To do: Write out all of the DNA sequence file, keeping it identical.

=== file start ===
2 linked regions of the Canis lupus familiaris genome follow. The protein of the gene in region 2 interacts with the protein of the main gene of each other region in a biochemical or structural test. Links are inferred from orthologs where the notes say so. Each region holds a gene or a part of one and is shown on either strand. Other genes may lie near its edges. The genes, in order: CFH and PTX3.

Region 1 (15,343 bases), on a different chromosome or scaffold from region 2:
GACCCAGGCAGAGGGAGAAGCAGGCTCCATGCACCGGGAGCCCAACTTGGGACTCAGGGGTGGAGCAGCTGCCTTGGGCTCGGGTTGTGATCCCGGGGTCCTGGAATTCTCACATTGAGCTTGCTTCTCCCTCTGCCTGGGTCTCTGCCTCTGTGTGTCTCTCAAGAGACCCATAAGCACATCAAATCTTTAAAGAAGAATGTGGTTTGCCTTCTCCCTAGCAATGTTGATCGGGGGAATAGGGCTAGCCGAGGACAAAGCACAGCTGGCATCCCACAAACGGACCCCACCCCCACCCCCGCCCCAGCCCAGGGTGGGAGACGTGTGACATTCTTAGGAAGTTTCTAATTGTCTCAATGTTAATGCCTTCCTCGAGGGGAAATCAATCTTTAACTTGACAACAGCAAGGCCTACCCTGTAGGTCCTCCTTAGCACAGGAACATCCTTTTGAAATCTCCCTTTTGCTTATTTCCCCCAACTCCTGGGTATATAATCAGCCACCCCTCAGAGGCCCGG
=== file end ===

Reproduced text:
2 linked regions of the Canis lupus familiaris genome follow. The protein of the gene in region 2 interacts with the protein of the main gene of each other region in a biochemical or structural test. Links are inferred from orthologs where the notes say so. Each region holds a gene or a part of one and is shown on either strand. Other genes may lie near its edges. The genes, in order: CFH and PTX3.

Region 1 (15,343 bases), on a different chromosome or scaffold from region 2:
GACCCAGGCAGAGGGAGAAGCAGGCTCCATGCACCGGGAGCCCAACTTGGGACTCAGGGGTGGAGCAGCTGCCTTGGGCTCGGGTTGTGATCCCGGGGTCCTGGAATTCTCACATTGAGCTTGCTTCTCCCTCTGCCTGGGTCTCTGCCTCTGTGTGTCTCTCAAGAGACCCATAAGCACATCAAATCTTTAAAGAAGAATGTGGTTTGCCTTCTCCCTAGCAATGTTGATCGGGGGAATAGGGCTAGCCGAGGACAAAGCACAGCTGGCATCCCACAAACGGACCCCACCCCCACCCCCGCCCCAGCCCAGGGTGGGAGACGTGTGACATTCTTAGGAAGTTTCTAATTGTCTCAATGTTAATGCCTTCCTCGAGGGGAAATCAATCTTTAACTTGACAACAGCAAGGCCTACCCTGTAGGTCCTCCTTAGCACAGGAACATCCTTTTGAAATCTCCCTTTTGCTTATTTCCCCCAACTCCTGGGTATATAATCAGCCACCCCTCAGAGGCCCGG